As Figure 1 shows, we identified multiple weaknesses in how Glenn oversees purchase authorization and payment approval. The judicial contracting manual instructs courts to follow the Judicial Council’s Trial Court Financial Policies and Procedures Manual (procedures manual) when processing payments. According to the procedures manual, court staff can pay an invoice only if it is supported with appropriate documentation, which generally consists of a three‑point match between the purchase authorization, documentation of receipt and acceptance of the goods or services, and the invoice. The procedures manual also requires a separation of duties among the court staff involved in the procurement process so that different employees are responsible for authorizing purchases and approving payments. Finally, state law and the judicial contracting manual require each judicial branch entity to create and implement a local contracting manual that is consistent with state law and identifies individuals with responsibility and authority for purchasing activities. Because Glenn has not created a local contracting manual for staff to follow prescribed purchase authorization and payment practices, it cannot ensure and demonstrate that its payments are always appropriate. These deficiencies place the court at significant risk of inappropriate use of public funds.
Glenn Did Not Always Ensure That It Properly Authorized Purchases, Increasing the Risk of Improper Payments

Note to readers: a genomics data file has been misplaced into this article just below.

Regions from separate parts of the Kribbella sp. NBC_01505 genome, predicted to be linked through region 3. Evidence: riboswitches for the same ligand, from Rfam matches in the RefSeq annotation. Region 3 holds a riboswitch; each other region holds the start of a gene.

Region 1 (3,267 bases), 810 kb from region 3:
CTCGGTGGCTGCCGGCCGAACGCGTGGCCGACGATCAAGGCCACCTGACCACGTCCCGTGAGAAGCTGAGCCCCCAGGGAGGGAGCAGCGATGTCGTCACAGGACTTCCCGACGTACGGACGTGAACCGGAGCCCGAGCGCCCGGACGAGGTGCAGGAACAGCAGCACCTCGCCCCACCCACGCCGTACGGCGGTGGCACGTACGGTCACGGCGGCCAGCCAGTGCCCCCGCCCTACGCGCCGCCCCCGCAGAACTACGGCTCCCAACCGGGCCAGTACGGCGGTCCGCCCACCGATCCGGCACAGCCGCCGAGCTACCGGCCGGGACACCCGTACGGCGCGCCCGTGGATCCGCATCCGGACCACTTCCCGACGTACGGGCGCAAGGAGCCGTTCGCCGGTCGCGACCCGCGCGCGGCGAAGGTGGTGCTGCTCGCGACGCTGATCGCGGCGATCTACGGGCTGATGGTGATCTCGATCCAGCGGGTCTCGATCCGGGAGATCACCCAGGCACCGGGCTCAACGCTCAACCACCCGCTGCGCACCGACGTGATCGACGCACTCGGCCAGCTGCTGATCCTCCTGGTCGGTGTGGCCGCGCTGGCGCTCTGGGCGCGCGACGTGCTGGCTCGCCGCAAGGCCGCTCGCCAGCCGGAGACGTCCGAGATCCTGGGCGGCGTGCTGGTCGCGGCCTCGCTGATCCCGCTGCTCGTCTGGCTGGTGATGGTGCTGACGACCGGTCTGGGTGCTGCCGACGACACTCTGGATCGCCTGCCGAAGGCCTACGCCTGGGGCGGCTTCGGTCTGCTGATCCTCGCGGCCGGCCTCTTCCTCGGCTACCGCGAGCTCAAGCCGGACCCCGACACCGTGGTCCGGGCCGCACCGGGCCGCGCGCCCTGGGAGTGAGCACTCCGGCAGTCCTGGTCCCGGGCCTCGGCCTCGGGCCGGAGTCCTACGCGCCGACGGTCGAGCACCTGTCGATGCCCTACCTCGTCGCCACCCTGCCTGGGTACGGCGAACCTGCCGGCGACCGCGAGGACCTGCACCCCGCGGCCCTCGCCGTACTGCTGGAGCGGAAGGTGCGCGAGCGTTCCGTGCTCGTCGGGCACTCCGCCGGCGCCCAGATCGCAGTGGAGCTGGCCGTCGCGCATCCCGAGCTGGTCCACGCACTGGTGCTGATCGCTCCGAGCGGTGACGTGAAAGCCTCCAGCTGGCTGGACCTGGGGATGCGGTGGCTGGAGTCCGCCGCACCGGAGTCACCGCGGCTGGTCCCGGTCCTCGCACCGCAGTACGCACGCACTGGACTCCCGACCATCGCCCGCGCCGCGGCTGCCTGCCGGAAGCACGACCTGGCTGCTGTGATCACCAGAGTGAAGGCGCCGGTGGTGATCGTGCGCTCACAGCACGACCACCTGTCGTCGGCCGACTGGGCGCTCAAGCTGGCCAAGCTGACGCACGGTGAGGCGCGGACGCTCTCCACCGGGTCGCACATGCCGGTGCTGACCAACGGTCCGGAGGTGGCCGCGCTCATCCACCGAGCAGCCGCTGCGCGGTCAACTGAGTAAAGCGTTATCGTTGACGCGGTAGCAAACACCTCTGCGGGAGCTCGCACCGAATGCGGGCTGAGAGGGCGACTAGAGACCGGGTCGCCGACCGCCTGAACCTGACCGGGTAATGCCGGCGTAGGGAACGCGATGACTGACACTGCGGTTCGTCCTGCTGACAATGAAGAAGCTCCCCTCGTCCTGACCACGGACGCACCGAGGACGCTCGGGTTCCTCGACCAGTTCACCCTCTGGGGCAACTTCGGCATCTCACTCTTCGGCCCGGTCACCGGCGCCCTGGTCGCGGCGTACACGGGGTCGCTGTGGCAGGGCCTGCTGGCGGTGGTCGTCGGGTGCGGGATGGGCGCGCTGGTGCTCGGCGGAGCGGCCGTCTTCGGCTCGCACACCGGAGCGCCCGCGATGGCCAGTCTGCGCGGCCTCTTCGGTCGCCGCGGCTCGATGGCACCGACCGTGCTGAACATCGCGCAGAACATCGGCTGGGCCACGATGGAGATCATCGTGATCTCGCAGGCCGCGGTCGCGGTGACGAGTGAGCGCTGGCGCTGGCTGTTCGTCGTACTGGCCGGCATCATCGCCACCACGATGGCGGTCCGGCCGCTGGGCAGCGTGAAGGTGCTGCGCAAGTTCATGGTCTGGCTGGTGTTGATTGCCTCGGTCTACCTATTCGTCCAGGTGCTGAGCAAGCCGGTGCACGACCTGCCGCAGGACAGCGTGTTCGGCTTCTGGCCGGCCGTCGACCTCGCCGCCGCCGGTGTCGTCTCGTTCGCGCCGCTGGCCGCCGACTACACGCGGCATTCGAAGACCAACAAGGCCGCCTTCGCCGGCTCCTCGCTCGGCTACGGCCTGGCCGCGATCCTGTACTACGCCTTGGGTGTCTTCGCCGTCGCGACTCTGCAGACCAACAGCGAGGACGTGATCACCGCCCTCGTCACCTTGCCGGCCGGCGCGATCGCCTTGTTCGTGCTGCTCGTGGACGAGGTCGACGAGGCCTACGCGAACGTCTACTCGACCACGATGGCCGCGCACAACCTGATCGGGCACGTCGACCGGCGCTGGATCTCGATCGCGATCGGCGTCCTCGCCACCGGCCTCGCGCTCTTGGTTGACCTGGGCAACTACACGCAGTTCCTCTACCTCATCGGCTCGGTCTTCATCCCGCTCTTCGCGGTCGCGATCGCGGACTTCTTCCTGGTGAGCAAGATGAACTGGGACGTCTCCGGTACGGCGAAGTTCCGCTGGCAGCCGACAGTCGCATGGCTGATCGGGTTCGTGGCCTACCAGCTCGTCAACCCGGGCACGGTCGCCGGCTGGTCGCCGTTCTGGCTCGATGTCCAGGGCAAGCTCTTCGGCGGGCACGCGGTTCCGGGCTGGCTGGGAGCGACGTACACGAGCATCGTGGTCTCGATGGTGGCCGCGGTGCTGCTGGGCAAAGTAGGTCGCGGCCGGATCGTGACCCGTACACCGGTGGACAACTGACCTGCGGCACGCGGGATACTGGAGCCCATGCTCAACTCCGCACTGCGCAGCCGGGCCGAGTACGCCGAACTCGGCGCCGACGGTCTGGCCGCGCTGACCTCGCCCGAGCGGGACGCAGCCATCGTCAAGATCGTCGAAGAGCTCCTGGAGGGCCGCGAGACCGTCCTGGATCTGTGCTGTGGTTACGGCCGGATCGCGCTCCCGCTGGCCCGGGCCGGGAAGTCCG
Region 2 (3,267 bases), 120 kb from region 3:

Source: Glenn’s purchasing and payment records.
Figure 1 description:
The figure is broken down into three sections. In the first section, entitled “No Preauthorization Documentation,” we state that 20 of 23 payments we reviewed did not have documentation showing that the purchase was properly reviewed and approved by the court before the purchase was initiated. Next to this statement is an image of documents covered by a red X. The second section, entitled “Inappropriate Payment Approvals” states 4 of 23 payments were approved for payment by the same staff member who incurred the costs, which indicates a lack of separation of duties and increases the risk of misuse of funds. Next to this statement is an image of a receipt printer processing an approved payment, again covered by a red X. The third section, entitled “Insufficient Payment Approval Documentation,” states that we identified 7 credit card transactions and 4 payments lacked evidence that payments were appropriate and properly authorized, because the court did not maintain required documentation, such as invoices and receipts. Next to this statement is an image of stacked up binders and documents covered with a red X. The graphic states that the source of information contained in this graphic is Glenn’s purchasing and payment records.
Glenn Cannot Demonstrate That It Appropriately Preauthorized Purchases
Glenn did not retain documentation for many purchases to demonstrate that authorized individuals reviewed and approved a purchase request, such as a purchase order, as the procedures manual requires. For 20 of 23 payments that we reviewed—which totaled more than $101,000—Glenn could not demonstrate that it had properly preauthorized the purchases. In fact, Glenn did not have any purchase orders recorded in its accounting system from July 2021 to June 2022—the period we reviewed—suggesting that preauthorization of purchases may not be occurring. When it does not authorize purchases in advance, Glenn heightens its risk of staff making purchases that are inappropriate or not in the court’s best interest.
In a 2019 audit, the Judicial Council reported a similar finding and made a recommendation to resolve this issue; however, Glenn did not take corrective action. Further, Glenn’s current court executive officer (court executive), who started in August 2022, raised the same concern. She stated that she recently implemented an informal practice of preapproving and setting aside funds for purchases in the court’s accounting system and that she plans to develop formal policies to fully address this deficiency by early 2023.